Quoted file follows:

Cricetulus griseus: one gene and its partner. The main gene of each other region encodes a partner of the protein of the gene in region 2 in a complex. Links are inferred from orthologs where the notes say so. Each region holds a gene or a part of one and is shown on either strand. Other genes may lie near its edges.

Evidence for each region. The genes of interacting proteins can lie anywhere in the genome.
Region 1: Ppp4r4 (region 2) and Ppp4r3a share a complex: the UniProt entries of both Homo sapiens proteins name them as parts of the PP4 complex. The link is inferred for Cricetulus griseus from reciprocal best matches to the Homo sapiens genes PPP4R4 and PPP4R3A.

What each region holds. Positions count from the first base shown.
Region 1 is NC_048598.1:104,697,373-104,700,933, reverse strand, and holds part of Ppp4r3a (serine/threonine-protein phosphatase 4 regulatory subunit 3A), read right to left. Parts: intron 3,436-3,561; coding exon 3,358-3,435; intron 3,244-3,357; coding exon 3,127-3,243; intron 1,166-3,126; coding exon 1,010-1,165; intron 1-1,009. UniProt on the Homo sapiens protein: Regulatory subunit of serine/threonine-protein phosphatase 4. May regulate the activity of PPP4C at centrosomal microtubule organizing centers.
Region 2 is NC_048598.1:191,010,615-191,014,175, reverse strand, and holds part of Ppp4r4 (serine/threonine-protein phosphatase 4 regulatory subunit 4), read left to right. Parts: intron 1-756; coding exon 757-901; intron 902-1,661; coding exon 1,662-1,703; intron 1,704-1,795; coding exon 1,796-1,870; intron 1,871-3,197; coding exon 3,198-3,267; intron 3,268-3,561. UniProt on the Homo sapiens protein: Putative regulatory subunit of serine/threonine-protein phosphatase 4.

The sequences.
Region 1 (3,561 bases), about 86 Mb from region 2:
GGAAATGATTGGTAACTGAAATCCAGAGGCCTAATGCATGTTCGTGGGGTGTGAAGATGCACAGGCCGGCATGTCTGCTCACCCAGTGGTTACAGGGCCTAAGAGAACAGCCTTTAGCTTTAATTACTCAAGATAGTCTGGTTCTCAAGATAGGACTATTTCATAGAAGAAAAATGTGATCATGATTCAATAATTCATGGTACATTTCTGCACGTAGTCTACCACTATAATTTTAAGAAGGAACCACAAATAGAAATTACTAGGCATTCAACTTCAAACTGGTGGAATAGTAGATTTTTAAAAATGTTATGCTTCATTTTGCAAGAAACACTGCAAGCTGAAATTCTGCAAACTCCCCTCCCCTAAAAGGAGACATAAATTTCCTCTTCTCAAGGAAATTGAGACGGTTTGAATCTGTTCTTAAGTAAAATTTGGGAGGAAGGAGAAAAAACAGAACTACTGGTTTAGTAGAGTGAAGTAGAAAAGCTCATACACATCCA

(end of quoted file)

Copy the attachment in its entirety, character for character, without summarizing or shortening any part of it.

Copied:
Cricetulus griseus: one gene and its partner. The main gene of each other region encodes a partner of the protein of the gene in region 2 in a complex. Links are inferred from orthologs where the notes say so. Each region holds a gene or a part of one and is shown on either strand. Other genes may lie near its edges.

Evidence for each region. The genes of interacting proteins can lie anywhere in the genome.
Region 1: Ppp4r4 (region 2) and Ppp4r3a share a complex: the UniProt entries of both Homo sapiens proteins name them as parts of the PP4 complex. The link is inferred for Cricetulus griseus from reciprocal best matches to the Homo sapiens genes PPP4R4 and PPP4R3A.

What each region holds. Positions count from the first base shown.
Region 1 is NC_048598.1:104,697,373-104,700,933, reverse strand, and holds part of Ppp4r3a (serine/threonine-protein phosphatase 4 regulatory subunit 3A), read right to left. Parts: intron 3,436-3,561; coding exon 3,358-3,435; intron 3,244-3,357; coding exon 3,127-3,243; intron 1,166-3,126; coding exon 1,010-1,165; intron 1-1,009. UniProt on the Homo sapiens protein: Regulatory subunit of serine/threonine-protein phosphatase 4. May regulate the activity of PPP4C at centrosomal microtubule organizing centers.
Region 2 is NC_048598.1:191,010,615-191,014,175, reverse strand, and holds part of Ppp4r4 (serine/threonine-protein phosphatase 4 regulatory subunit 4), read left to right. Parts: intron 1-756; coding exon 757-901; intron 902-1,661; coding exon 1,662-1,703; intron 1,704-1,795; coding exon 1,796-1,870; intron 1,871-3,197; coding exon 3,198-3,267; intron 3,268-3,561. UniProt on the Homo sapiens protein: Putative regulatory subunit of serine/threonine-protein phosphatase 4.

The sequences.
Region 1 (3,561 bases), about 86 Mb from region 2:
GGAAATGATTGGTAACTGAAATCCAGAGGCCTAATGCATGTTCGTGGGGTGTGAAGATGCACAGGCCGGCATGTCTGCTCACCCAGTGGTTACAGGGCCTAAGAGAACAGCCTTTAGCTTTAATTACTCAAGATAGTCTGGTTCTCAAGATAGGACTATTTCATAGAAGAAAAATGTGATCATGATTCAATAATTCATGGTACATTTCTGCACGTAGTCTACCACTATAATTTTAAGAAGGAACCACAAATAGAAATTACTAGGCATTCAACTTCAAACTGGTGGAATAGTAGATTTTTAAAAATGTTATGCTTCATTTTGCAAGAAACACTGCAAGCTGAAATTCTGCAAACTCCCCTCCCCTAAAAGGAGACATAAATTTCCTCTTCTCAAGGAAATTGAGACGGTTTGAATCTGTTCTTAAGTAAAATTTGGGAGGAAGGAGAAAAAACAGAACTACTGGTTTAGTAGAGTGAAGTAGAAAAGCTCATACACATCCA